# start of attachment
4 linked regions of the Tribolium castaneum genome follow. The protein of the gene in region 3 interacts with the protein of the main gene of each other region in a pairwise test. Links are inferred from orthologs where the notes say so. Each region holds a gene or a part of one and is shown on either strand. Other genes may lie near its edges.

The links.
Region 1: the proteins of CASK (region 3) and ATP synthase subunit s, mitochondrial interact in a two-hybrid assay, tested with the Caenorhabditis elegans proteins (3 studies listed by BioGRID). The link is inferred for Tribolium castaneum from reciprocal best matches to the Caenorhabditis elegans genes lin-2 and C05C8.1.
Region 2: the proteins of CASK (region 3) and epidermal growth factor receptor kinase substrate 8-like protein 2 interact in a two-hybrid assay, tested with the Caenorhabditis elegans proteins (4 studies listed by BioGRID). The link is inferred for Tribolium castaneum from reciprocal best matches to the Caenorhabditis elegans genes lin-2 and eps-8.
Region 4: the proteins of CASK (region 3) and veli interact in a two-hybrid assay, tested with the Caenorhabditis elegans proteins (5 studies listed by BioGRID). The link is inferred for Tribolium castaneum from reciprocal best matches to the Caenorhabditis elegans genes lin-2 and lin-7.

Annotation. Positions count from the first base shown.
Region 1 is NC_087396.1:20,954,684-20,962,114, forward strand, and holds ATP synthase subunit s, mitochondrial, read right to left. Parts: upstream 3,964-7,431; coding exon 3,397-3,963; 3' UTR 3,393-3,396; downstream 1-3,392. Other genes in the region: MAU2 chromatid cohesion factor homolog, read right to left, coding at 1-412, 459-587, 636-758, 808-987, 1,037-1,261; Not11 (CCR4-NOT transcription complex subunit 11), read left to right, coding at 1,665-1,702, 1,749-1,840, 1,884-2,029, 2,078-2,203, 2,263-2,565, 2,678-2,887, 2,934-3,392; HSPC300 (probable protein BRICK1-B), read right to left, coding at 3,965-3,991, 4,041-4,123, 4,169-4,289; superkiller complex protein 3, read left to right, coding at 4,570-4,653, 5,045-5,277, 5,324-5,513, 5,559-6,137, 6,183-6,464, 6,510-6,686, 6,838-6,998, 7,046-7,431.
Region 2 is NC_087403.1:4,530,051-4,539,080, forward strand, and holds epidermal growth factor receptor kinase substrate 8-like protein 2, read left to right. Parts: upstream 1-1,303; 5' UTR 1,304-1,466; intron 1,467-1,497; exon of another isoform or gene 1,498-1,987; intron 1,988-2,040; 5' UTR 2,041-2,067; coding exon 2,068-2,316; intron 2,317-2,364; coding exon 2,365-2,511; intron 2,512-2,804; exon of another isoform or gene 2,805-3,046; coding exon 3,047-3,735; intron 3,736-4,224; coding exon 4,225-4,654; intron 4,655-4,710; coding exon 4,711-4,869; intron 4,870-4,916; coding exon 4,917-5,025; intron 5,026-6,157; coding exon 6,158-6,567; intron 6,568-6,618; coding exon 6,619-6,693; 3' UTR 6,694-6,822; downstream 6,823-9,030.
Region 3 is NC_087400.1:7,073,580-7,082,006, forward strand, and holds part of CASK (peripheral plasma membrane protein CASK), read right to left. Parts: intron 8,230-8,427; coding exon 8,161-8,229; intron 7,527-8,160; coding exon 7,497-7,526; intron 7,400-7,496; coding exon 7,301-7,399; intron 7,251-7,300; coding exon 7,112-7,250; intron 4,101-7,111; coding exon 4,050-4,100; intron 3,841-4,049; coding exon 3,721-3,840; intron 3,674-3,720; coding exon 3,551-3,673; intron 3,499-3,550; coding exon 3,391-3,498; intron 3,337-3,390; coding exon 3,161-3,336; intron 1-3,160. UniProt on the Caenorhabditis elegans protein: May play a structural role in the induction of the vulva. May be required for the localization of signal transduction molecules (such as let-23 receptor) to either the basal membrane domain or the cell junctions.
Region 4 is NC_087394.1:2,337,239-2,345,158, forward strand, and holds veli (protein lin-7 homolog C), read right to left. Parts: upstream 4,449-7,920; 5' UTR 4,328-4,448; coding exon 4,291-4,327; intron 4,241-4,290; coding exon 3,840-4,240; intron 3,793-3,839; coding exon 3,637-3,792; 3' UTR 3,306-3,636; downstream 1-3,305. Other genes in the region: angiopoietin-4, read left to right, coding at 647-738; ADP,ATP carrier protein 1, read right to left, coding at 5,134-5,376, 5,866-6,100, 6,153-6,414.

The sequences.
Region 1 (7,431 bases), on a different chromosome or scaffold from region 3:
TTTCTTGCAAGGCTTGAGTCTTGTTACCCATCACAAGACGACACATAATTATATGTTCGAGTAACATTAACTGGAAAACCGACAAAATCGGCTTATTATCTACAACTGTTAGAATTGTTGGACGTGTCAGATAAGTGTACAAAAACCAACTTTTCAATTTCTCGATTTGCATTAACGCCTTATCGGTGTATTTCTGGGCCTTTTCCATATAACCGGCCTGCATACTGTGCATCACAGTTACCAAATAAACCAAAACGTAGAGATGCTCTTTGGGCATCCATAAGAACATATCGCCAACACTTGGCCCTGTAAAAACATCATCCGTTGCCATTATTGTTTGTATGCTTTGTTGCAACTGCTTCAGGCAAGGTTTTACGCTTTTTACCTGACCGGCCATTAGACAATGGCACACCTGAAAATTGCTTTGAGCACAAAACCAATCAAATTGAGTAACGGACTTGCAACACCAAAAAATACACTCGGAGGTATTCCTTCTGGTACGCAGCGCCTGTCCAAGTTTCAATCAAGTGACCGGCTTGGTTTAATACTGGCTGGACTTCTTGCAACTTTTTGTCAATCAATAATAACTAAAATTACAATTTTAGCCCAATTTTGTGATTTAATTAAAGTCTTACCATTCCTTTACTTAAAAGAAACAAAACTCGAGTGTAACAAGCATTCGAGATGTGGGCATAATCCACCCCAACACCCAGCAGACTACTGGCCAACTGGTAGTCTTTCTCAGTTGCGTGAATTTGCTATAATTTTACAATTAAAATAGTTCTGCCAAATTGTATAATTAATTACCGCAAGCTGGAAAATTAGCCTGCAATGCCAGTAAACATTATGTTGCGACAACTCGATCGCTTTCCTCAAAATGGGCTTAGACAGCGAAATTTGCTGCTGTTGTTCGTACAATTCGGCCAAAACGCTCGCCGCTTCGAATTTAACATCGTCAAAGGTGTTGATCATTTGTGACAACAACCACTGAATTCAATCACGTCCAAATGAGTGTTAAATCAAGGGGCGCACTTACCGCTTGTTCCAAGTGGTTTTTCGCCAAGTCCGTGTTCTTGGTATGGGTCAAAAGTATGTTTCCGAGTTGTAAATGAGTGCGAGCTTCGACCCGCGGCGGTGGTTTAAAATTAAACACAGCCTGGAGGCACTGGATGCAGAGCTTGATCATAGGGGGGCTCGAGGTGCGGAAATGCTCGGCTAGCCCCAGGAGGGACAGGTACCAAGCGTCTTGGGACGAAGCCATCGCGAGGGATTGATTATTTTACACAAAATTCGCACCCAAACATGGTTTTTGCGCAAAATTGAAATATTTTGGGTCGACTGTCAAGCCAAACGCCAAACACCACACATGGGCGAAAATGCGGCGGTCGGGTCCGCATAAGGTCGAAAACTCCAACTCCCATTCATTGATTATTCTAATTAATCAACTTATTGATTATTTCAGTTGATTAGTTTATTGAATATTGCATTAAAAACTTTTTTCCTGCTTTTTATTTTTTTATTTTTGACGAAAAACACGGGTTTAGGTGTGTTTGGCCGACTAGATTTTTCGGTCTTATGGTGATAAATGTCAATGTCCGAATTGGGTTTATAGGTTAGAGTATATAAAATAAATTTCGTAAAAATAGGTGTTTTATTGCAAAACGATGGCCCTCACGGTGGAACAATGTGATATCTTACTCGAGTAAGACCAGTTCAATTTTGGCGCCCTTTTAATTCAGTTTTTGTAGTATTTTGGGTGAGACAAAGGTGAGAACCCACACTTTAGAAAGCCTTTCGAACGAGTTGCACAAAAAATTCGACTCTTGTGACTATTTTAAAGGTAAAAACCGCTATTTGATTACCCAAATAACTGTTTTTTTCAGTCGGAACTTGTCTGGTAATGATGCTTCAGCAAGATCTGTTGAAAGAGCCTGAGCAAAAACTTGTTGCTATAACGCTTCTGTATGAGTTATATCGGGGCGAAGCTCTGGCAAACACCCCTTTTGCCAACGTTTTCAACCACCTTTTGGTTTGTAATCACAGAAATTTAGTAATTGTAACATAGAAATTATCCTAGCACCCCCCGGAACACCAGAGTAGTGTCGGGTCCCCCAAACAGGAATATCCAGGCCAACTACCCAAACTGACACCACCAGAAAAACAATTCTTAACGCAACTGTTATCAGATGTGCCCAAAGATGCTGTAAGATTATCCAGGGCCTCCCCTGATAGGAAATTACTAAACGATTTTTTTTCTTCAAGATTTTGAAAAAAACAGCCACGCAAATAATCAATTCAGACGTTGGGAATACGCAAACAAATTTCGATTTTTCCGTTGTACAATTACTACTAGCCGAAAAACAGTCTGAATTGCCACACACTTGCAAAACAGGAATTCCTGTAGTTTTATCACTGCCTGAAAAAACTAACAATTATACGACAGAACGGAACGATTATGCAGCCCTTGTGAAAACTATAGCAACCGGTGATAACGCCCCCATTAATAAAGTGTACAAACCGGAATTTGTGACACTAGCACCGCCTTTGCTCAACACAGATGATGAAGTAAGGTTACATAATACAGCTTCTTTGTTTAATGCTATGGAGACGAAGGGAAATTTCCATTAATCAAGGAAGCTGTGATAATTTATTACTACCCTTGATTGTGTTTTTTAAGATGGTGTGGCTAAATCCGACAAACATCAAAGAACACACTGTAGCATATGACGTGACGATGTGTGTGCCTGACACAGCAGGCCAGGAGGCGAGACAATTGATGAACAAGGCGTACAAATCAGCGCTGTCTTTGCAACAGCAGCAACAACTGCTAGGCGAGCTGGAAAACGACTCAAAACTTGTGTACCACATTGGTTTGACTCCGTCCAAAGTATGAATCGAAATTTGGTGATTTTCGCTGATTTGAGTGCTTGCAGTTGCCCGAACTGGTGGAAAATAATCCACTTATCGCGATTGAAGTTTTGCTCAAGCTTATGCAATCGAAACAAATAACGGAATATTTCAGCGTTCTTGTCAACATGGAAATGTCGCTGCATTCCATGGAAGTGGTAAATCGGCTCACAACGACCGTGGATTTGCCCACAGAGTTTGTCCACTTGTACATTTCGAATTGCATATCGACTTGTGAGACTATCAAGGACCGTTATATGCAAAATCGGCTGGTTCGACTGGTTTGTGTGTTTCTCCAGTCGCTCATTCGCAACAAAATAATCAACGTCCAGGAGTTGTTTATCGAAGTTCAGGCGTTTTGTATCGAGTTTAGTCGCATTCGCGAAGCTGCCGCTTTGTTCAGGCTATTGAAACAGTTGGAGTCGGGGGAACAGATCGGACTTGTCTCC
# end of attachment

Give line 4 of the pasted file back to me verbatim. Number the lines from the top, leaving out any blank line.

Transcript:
Region 2: the proteins of CASK (region 3) and epidermal growth factor receptor kinase substrate 8-like protein 2 interact in a two-hybrid assay, tested with the Caenorhabditis elegans proteins (4 studies listed by BioGRID). The link is inferred for Tribolium castaneum from reciprocal best matches to the Caenorhabditis elegans genes lin-2 and eps-8.